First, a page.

US Pharm. 2015;40(5):HS-32-HS-33.
A new study finds that 1.2% of preschool children in the United States who are on Medicaid are using psychotropic drugs, including antidepressants, mood stabilizers, and medications for attention-deficit disorder.
Using 2000-2003 Medicaid Analytic Extract data from 36 states, researchers at the Brown School at Washington University in St. Louis and at Washington University School of Medicine in St. Louis discovered that preschoolers were receiving psychotropic medications despite limited evidence supporting safety or efficacy. The results of the study appear in the March issue of the American Journal of Public Health.
“It is possible that some of these children have brain injuries or insults, such as traumatic brain injuries, fetal alcohol syndrome or the like, for which treatment is being provided. But if these medications are being used solely for behavioral control, then it seems clear that we need to better assess these children, and see if they might be better served by the use of evidence-based behavioral interventions,” said Ramesh Raghavan, MD, PhD, co-author of the study, associate professor at the Brown School, and associate professor of psychiatry at the School of Medicine.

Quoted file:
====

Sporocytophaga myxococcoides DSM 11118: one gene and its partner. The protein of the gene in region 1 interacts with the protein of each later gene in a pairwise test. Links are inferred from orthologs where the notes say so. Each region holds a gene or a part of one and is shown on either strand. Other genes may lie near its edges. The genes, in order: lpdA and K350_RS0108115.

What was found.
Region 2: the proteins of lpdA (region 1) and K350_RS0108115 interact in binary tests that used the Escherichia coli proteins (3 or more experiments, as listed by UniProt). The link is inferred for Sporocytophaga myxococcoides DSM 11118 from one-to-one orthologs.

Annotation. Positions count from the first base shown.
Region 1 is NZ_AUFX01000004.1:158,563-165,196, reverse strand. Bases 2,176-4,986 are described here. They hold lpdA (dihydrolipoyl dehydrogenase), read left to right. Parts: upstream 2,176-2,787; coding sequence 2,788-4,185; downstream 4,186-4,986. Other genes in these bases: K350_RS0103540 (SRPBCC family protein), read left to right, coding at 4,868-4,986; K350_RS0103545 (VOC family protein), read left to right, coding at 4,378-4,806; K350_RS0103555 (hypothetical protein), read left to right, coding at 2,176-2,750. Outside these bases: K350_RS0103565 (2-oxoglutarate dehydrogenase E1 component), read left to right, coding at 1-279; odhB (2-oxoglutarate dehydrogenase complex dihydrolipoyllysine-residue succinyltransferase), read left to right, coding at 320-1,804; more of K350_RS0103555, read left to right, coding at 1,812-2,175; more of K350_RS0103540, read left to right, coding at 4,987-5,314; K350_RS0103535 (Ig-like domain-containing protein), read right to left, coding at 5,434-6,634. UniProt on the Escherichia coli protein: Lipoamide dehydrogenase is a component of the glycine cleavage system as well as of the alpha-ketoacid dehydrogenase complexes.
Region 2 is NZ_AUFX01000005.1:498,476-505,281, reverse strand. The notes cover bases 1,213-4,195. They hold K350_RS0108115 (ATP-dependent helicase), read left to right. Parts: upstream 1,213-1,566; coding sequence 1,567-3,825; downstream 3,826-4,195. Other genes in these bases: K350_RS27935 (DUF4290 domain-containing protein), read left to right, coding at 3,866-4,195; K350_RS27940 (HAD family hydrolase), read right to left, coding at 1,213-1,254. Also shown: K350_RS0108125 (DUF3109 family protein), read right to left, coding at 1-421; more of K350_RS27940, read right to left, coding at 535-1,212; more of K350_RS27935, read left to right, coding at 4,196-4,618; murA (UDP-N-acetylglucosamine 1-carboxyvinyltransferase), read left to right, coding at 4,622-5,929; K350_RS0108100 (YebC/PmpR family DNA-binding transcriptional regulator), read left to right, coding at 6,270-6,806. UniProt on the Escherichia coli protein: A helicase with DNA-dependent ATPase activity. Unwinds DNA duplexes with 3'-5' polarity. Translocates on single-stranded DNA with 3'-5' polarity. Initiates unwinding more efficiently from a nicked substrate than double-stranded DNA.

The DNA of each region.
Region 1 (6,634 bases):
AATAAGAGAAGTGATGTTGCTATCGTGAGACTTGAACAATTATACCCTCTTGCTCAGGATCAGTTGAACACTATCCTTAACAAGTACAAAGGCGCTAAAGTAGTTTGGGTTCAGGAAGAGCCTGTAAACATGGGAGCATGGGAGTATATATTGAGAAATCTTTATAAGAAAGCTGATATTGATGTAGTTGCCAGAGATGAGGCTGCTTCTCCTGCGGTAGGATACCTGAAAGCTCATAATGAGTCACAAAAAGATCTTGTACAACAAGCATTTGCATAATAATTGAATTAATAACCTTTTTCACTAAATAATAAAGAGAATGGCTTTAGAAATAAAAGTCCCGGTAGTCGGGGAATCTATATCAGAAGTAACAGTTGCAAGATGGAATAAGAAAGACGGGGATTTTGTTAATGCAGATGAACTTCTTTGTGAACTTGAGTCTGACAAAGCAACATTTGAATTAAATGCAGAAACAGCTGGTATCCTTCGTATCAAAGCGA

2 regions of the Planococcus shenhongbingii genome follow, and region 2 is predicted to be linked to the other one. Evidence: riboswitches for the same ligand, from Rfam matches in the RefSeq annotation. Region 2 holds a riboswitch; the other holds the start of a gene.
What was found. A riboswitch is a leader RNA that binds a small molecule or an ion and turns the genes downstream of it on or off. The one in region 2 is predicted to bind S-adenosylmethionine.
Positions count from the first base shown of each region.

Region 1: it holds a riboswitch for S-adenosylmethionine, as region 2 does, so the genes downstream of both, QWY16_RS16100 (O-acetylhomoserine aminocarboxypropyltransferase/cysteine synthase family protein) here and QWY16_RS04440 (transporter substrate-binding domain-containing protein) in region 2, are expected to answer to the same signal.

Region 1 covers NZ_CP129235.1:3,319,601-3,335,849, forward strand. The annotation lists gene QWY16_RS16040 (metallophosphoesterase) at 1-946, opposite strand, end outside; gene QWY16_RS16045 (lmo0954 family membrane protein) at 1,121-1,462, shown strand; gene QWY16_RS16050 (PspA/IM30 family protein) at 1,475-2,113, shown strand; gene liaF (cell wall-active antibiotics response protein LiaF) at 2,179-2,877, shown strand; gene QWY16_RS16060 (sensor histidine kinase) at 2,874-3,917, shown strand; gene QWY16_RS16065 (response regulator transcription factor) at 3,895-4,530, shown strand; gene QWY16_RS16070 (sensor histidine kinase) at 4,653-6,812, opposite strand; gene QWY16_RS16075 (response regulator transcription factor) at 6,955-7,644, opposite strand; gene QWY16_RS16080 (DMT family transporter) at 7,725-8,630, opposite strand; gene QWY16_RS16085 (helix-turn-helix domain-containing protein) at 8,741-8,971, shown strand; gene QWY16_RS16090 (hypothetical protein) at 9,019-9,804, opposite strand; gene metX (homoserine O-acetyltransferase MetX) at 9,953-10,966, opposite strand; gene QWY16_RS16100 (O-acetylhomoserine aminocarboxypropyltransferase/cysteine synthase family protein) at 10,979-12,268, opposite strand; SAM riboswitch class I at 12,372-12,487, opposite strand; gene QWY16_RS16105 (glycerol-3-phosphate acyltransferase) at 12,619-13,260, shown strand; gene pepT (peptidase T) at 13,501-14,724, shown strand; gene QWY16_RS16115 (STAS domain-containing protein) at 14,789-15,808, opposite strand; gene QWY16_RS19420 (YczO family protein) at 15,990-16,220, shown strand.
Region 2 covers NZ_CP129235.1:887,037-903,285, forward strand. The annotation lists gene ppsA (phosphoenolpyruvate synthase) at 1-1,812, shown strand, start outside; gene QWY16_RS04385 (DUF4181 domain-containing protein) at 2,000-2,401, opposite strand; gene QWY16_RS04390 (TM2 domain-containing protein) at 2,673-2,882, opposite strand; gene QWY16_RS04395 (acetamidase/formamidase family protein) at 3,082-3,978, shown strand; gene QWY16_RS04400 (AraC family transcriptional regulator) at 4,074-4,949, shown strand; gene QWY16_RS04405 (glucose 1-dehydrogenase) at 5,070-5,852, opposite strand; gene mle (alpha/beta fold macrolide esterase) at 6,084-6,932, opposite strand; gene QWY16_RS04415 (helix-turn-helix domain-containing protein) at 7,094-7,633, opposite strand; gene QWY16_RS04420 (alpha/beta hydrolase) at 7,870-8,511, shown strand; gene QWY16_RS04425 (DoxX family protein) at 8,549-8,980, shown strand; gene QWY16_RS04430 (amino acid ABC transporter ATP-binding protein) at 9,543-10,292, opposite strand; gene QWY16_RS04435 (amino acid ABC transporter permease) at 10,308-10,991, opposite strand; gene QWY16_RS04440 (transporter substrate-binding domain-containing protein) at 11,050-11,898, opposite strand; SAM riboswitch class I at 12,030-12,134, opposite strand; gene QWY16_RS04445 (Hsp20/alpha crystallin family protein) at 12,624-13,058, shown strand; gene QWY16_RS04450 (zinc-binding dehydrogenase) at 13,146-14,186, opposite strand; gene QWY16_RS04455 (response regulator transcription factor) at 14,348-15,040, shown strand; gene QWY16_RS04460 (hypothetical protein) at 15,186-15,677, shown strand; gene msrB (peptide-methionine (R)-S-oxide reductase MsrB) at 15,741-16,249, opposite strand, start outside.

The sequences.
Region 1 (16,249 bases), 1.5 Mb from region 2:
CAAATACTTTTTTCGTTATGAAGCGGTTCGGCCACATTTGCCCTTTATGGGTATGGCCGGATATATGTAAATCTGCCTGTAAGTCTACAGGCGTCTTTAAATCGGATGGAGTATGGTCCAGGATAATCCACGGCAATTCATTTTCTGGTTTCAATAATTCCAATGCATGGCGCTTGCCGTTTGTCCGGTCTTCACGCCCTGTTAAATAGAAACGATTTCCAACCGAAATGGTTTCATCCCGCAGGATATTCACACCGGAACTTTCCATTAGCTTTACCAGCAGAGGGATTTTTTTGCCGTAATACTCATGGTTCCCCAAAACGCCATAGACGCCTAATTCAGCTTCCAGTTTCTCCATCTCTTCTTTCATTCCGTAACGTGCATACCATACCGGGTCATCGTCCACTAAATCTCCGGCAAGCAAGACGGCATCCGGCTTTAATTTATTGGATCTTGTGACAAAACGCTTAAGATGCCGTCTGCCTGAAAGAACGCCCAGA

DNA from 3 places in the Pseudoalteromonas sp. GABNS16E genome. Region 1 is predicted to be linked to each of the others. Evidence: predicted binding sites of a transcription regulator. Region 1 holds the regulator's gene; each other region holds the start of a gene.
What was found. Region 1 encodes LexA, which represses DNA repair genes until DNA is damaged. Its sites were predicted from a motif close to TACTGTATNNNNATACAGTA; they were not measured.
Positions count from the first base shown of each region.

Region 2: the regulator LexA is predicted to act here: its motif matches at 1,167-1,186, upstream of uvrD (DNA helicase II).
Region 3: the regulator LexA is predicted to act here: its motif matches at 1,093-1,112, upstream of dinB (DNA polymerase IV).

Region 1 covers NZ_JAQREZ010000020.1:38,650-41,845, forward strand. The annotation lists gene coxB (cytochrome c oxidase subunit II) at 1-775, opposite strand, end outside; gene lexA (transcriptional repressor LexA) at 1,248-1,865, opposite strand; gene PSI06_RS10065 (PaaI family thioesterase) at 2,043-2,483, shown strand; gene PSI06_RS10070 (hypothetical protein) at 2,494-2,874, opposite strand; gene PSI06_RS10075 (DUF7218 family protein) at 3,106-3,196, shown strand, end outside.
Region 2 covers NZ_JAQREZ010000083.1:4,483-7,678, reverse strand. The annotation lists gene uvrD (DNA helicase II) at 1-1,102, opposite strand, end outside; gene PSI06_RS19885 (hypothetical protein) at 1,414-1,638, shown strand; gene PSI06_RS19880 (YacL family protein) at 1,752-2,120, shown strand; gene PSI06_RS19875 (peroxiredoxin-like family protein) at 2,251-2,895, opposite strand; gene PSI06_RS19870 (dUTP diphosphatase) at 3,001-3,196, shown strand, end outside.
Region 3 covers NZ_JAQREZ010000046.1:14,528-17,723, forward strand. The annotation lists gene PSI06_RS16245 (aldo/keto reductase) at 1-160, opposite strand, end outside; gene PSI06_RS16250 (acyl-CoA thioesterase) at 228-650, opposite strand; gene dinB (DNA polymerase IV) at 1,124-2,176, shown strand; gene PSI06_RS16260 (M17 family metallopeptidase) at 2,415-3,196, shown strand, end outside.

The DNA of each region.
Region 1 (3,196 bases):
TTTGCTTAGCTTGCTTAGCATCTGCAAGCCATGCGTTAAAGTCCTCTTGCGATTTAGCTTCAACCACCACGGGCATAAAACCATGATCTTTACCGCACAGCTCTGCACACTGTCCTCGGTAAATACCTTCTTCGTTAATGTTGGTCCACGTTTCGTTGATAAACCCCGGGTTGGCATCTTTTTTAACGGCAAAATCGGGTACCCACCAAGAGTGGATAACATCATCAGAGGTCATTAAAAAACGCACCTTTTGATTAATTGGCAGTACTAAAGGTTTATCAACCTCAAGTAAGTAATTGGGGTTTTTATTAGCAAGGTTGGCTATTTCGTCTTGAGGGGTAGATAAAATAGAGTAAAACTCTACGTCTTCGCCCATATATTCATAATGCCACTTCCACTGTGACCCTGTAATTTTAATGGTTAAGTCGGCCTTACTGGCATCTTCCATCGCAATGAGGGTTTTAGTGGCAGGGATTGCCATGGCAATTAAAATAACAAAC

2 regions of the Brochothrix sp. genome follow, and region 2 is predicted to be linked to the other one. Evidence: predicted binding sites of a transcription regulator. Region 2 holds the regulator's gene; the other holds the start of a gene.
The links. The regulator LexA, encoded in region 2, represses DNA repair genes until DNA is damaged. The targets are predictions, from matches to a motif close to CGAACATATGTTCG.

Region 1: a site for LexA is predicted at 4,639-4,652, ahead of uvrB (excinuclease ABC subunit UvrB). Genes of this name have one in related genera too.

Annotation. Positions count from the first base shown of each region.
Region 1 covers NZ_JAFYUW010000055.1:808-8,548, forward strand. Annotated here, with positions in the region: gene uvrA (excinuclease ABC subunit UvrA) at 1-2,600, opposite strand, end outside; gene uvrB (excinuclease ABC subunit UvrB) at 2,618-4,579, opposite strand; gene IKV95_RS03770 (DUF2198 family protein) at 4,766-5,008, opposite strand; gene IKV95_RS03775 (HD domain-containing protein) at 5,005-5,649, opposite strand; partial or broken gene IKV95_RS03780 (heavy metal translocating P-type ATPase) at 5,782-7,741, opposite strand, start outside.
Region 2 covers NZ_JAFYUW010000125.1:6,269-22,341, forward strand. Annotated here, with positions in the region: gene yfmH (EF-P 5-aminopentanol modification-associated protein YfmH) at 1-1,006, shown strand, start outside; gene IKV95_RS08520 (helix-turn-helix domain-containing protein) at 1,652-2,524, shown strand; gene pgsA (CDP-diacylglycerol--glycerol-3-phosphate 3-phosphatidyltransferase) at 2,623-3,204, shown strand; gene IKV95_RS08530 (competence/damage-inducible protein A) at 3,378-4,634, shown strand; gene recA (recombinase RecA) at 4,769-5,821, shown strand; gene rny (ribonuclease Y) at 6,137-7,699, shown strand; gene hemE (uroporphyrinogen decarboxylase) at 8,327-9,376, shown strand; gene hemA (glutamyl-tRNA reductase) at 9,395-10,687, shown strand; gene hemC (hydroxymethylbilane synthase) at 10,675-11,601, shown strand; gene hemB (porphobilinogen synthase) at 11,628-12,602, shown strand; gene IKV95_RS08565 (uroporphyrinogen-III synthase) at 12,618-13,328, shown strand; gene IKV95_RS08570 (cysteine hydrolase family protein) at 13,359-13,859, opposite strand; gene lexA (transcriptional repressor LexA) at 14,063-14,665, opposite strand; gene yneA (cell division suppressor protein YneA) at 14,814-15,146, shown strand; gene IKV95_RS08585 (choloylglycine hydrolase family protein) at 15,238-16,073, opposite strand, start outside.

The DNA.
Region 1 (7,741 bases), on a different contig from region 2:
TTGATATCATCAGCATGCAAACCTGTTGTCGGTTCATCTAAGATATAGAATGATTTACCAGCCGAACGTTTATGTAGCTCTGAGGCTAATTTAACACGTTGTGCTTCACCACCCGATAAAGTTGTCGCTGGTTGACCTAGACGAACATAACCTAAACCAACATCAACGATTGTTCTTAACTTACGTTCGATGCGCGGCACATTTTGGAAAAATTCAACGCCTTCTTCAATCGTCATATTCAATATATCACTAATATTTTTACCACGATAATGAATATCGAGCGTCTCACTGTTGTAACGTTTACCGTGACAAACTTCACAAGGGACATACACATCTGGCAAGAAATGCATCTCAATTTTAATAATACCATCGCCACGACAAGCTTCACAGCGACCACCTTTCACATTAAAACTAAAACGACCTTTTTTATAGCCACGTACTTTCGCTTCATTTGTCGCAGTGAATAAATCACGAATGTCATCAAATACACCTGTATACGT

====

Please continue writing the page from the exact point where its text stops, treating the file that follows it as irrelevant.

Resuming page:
“Although the absolute numbers and percentages of these drugs were small, these findings are worrying in so far as they indicate the use of psychotropic drugs among very young children,” the study authors write.